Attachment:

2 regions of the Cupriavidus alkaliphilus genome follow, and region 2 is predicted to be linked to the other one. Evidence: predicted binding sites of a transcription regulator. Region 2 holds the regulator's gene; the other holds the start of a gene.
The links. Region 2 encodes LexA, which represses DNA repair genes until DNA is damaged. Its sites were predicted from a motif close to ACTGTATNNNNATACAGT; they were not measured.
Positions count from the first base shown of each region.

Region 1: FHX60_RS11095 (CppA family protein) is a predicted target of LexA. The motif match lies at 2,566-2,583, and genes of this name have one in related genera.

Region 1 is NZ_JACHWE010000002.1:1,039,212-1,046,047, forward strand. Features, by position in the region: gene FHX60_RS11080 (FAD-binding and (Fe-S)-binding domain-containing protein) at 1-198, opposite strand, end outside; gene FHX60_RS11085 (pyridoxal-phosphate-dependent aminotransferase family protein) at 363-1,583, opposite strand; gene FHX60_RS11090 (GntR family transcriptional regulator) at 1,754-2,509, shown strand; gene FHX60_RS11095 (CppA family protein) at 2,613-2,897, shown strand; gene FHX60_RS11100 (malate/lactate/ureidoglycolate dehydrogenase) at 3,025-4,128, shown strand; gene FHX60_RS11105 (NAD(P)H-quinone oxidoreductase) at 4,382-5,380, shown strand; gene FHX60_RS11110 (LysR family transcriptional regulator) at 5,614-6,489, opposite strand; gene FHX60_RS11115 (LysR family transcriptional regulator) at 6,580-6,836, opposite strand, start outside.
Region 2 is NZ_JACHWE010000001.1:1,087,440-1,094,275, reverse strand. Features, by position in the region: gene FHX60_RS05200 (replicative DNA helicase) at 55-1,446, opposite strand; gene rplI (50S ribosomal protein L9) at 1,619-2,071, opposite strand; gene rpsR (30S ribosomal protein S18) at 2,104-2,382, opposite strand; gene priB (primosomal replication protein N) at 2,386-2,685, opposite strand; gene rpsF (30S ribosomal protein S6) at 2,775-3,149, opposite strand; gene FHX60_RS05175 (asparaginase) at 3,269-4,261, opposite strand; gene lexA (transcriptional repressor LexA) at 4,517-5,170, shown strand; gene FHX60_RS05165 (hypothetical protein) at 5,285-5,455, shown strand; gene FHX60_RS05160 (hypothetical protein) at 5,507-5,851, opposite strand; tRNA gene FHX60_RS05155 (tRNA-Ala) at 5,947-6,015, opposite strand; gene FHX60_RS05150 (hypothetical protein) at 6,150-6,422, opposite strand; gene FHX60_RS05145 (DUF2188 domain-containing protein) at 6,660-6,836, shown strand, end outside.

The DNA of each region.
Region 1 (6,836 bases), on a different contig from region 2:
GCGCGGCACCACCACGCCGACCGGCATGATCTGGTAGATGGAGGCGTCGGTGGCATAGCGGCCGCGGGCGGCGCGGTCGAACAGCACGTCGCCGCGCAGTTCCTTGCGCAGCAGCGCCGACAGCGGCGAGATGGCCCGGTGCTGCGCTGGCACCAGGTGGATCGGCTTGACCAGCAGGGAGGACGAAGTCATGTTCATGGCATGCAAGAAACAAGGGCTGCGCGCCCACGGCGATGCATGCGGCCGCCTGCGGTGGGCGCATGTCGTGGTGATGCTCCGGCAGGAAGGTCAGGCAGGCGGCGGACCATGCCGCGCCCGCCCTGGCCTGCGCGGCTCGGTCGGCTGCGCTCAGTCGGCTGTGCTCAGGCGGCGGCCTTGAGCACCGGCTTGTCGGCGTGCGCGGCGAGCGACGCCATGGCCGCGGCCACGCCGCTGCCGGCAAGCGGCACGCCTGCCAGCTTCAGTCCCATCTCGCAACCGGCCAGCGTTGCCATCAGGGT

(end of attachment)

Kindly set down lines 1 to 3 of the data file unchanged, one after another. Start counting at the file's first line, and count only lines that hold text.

2 regions of the Cupriavidus alkaliphilus genome follow, and region 2 is predicted to be linked to the other one. Evidence: predicted binding sites of a transcription regulator. Region 2 holds the regulator's gene; the other holds the start of a gene.
The links. Region 2 encodes LexA, which represses DNA repair genes until DNA is damaged. Its sites were predicted from a motif close to ACTGTATNNNNATACAGT; they were not measured.
Positions count from the first base shown of each region.